The summer of 1964 in Mississippi was Freedom Summer, a huge campaign to register black Americans to vote. Among the students and teachers who traveled to Mississippi for the movement were doctors and nurses and medical students. While they moved around the state, patching up civil rights workers, they saw a poverty they could never have imagined. People were hungry, starving to death from malnutrition, particularly in the Mississippi Delta.
John Hatch, who was pivotal in opening and running the North Bolivar County Cooperative, standing in the farm coop fields. Photo credit: Dan Bernstein, Southern Historical Collection, UNC-Chapel Hill.
These doctors and medical professionals joined together and called themselves the Medical Committee for Human Rights. One of them was Dr. Jack Geiger. Geiger wanted to address the poverty and the hunger he saw there by using a community health care model, a holistic way of looking at health. So, with some funds from the federal government’s “War on Poverty,” he started a community health center in Mound Bayou, Mississippi. He and his medical team wrote prescriptions for food, started a farm cooperative and taught nutrition classes. They were able to reduce hunger in the region. And not in a vacuum, but within the context it was all created–by considering the history of poverty and hunger in the South.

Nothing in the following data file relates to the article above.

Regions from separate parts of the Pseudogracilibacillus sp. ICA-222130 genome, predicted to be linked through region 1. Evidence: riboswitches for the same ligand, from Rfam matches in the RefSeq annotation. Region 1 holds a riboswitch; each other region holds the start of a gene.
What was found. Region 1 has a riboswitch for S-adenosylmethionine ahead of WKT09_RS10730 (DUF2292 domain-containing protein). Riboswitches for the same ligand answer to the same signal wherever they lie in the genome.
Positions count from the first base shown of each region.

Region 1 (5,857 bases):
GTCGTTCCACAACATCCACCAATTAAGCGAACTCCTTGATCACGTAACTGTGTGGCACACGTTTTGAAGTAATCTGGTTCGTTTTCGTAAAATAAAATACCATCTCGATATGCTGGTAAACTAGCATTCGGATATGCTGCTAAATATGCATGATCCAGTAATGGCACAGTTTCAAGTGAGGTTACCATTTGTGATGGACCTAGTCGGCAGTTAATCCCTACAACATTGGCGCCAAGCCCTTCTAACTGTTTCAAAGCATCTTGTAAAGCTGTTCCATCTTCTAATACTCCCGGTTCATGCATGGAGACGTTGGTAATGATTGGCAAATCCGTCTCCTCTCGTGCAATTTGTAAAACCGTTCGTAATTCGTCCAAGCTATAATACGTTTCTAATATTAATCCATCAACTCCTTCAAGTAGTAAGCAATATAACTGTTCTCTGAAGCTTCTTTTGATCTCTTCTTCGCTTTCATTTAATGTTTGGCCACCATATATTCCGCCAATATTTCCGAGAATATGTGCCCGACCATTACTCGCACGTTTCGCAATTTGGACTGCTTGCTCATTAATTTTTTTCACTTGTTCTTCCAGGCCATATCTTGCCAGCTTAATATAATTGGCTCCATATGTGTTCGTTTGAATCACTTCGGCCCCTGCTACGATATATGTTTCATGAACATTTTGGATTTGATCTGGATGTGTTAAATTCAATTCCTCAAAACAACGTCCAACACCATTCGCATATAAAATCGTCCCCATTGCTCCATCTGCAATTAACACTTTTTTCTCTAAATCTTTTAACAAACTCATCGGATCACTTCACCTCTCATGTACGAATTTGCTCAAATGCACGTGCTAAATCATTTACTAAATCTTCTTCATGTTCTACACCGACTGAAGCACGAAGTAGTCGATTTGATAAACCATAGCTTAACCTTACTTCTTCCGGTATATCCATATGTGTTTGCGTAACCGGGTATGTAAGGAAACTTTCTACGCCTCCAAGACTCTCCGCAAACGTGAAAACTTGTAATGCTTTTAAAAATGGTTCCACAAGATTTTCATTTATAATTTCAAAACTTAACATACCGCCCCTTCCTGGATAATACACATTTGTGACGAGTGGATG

This Gravy episode is produced by Sarah Reynolds.
If you’re interested in this topic, pick up a copy of Still Hungry in America. Originally published in 1969, the book features photographs by Al Clayton and text by Robert Coles, with a foreword by Senator Ted Kennedy. The SFA and UGA Press re-released the book this month, with a new introduction by historian Tom Ward.